Two Marquette biological sciences faculty named fellows by Ecological Society of America
MILWAUKEE — Dr. Stefan Schnitzer, Mellon Distinguished Professor of Plant Community and Tropical Forest Ecology, and Dr. Nathan Lemoine, assistant professor of trophic and quantitative ecology, in Marquette University’s Klingler College of Arts and Sciences have been named fellows by the Ecological Society of America.
Schnitzer was elected as a Fellow of the Ecological Society of America and Lemoine was elected as an ESA Early Career Fellow.
“On behalf of the Klingler College of Arts and Sciences, I want to congratulate Stefan and Nathan for these honors,” said Dr. Heidi Bostic, dean of the Klingler College of Arts and Sciences. “They are shining examples of the quality of faculty we have within the college and, specifically, in our Biological Sciences Department. This is tremendous recognition for Stefan and represents his remarkable work, both through groundbreaking research and within the ecology community. I am also excited for Nathan, as this honor is indicative of his tremendous impact on the field at this stage of his career.”
Schnitzer was elected as a Fellow of the ESA for his outstanding contributions to tropical forest community and ecosystems ecology through groundbreaking research on lianas, as well as his exceptional mentoring of junior scientists and for being a generous collaborator.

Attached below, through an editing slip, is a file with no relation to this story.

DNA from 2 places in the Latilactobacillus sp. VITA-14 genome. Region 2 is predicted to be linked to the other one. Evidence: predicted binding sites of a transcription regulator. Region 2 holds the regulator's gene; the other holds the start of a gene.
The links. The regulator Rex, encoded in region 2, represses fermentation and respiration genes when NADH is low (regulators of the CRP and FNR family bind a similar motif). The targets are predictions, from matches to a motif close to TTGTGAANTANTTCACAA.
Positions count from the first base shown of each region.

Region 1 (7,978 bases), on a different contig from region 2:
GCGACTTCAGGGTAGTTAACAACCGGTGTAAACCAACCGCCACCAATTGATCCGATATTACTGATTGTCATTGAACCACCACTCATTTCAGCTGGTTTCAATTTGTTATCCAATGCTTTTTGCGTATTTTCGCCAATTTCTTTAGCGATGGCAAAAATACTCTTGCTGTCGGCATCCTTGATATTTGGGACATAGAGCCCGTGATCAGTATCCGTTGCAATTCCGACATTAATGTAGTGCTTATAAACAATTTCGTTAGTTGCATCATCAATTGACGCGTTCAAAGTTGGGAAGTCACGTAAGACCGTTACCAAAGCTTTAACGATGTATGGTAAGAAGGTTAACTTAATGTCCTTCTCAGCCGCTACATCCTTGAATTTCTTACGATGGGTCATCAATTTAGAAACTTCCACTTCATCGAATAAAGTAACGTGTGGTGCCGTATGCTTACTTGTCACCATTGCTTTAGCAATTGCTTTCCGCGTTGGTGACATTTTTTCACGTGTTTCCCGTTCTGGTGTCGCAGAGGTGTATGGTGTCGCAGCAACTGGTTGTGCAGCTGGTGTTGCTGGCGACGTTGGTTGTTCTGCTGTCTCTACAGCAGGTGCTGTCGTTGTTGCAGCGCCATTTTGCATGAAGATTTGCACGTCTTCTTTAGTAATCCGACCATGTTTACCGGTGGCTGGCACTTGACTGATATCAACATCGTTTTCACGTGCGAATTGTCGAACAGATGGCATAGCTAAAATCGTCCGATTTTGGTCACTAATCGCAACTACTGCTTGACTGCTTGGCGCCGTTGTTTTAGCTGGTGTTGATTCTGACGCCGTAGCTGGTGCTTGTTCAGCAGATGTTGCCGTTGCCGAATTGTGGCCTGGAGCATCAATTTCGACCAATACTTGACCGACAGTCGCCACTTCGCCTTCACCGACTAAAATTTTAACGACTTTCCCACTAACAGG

Lemoine was elected as an ESA Early Career Fellow for integrating ecophysiology into community ecology to provide mechanistic predictions for how climate change will impact ecosystem structure and function, and for his advocacy to improve statistical practices in ecology.
Fellows of the ESA are members who have made outstanding contributions to a wide range of fields served by ESA, including, but not restricted to, those that advance or apply ecological knowledge in academics, government, non-profit organizations, and the broader society. They are elected for life. Meanwhile, Early Career Fellows are members who, within eight years of completing their doctoral training or other terminal degree, have advanced ecological knowledge and applications and show promise of continuing to make outstanding contributions to a wide range of fields served by ESA. They are elected for five years.
The Ecological Society of America was founded in 1915 to promote ecological science by improving communication among ecologists; raise the public’s level of awareness of the importance of ecological science; increase the resources available for the conduct of ecological science; and ensure the appropriate use of ecological science in environmental decision making by enhancing communication between the ecological community and policymakers.
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